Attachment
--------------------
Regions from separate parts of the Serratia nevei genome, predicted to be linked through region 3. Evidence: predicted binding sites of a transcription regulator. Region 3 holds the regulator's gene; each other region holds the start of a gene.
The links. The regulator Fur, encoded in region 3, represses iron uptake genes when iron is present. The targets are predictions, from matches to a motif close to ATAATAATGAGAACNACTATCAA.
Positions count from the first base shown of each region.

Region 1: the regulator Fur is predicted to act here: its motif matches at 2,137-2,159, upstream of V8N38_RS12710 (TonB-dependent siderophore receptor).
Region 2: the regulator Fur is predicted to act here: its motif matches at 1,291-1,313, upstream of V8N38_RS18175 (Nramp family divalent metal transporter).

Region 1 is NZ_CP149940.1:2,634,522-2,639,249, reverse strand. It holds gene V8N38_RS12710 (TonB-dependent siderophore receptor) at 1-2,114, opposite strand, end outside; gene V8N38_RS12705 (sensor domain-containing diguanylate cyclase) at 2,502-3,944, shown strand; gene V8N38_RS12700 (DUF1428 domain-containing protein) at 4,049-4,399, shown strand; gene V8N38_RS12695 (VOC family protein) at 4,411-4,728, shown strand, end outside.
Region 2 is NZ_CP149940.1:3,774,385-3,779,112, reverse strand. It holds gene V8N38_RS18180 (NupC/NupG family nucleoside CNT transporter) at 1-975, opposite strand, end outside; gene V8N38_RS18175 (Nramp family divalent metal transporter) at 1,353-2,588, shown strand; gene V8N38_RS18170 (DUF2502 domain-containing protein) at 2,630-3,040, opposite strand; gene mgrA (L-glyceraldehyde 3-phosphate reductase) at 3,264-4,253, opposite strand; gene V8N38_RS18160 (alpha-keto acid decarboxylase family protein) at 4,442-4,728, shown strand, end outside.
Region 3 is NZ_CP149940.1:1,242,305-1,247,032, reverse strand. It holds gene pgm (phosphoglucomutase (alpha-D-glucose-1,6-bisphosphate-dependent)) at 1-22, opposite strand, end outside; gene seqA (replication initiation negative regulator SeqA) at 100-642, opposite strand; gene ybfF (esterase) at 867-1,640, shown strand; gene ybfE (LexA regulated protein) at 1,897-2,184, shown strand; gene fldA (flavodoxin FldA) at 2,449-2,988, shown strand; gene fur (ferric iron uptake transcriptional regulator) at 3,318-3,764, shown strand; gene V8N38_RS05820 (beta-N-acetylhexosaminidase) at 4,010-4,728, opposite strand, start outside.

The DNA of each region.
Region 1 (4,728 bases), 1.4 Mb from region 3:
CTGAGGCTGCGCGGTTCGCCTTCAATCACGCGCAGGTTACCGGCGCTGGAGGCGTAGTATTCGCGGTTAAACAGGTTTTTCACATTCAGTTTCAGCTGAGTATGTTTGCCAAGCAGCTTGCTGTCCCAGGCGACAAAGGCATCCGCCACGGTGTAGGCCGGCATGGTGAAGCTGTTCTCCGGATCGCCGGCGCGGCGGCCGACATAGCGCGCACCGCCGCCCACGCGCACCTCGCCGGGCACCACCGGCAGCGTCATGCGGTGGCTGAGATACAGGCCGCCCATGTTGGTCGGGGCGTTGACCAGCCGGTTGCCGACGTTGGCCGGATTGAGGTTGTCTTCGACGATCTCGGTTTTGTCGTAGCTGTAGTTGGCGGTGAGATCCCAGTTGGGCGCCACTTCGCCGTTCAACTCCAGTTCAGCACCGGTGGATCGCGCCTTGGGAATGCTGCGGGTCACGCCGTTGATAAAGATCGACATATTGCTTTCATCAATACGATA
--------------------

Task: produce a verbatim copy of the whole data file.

Regions from separate parts of the Serratia nevei genome, predicted to be linked through region 3. Evidence: predicted binding sites of a transcription regulator. Region 3 holds the regulator's gene; each other region holds the start of a gene.
The links. The regulator Fur, encoded in region 3, represses iron uptake genes when iron is present. The targets are predictions, from matches to a motif close to ATAATAATGAGAACNACTATCAA.
Positions count from the first base shown of each region.

Region 1: the regulator Fur is predicted to act here: its motif matches at 2,137-2,159, upstream of V8N38_RS12710 (TonB-dependent siderophore receptor).
Region 2: the regulator Fur is predicted to act here: its motif matches at 1,291-1,313, upstream of V8N38_RS18175 (Nramp family divalent metal transporter).

Region 1 is NZ_CP149940.1:2,634,522-2,639,249, reverse strand. It holds gene V8N38_RS12710 (TonB-dependent siderophore receptor) at 1-2,114, opposite strand, end outside; gene V8N38_RS12705 (sensor domain-containing diguanylate cyclase) at 2,502-3,944, shown strand; gene V8N38_RS12700 (DUF1428 domain-containing protein) at 4,049-4,399, shown strand; gene V8N38_RS12695 (VOC family protein) at 4,411-4,728, shown strand, end outside.
Region 2 is NZ_CP149940.1:3,774,385-3,779,112, reverse strand. It holds gene V8N38_RS18180 (NupC/NupG family nucleoside CNT transporter) at 1-975, opposite strand, end outside; gene V8N38_RS18175 (Nramp family divalent metal transporter) at 1,353-2,588, shown strand; gene V8N38_RS18170 (DUF2502 domain-containing protein) at 2,630-3,040, opposite strand; gene mgrA (L-glyceraldehyde 3-phosphate reductase) at 3,264-4,253, opposite strand; gene V8N38_RS18160 (alpha-keto acid decarboxylase family protein) at 4,442-4,728, shown strand, end outside.
Region 3 is NZ_CP149940.1:1,242,305-1,247,032, reverse strand. It holds gene pgm (phosphoglucomutase (alpha-D-glucose-1,6-bisphosphate-dependent)) at 1-22, opposite strand, end outside; gene seqA (replication initiation negative regulator SeqA) at 100-642, opposite strand; gene ybfF (esterase) at 867-1,640, shown strand; gene ybfE (LexA regulated protein) at 1,897-2,184, shown strand; gene fldA (flavodoxin FldA) at 2,449-2,988, shown strand; gene fur (ferric iron uptake transcriptional regulator) at 3,318-3,764, shown strand; gene V8N38_RS05820 (beta-N-acetylhexosaminidase) at 4,010-4,728, opposite strand, start outside.

The DNA of each region.
Region 1 (4,728 bases), 1.4 Mb from region 3:
CTGAGGCTGCGCGGTTCGCCTTCAATCACGCGCAGGTTACCGGCGCTGGAGGCGTAGTATTCGCGGTTAAACAGGTTTTTCACATTCAGTTTCAGCTGAGTATGTTTGCCAAGCAGCTTGCTGTCCCAGGCGACAAAGGCATCCGCCACGGTGTAGGCCGGCATGGTGAAGCTGTTCTCCGGATCGCCGGCGCGGCGGCCGACATAGCGCGCACCGCCGCCCACGCGCACCTCGCCGGGCACCACCGGCAGCGTCATGCGGTGGCTGAGATACAGGCCGCCCATGTTGGTCGGGGCGTTGACCAGCCGGTTGCCGACGTTGGCCGGATTGAGGTTGTCTTCGACGATCTCGGTTTTGTCGTAGCTGTAGTTGGCGGTGAGATCCCAGTTGGGCGCCACTTCGCCGTTCAACTCCAGTTCAGCACCGGTGGATCGCGCCTTGGGAATGCTGCGGGTCACGCCGTTGATAAAGATCGACATATTGCTTTCATCAATACGATA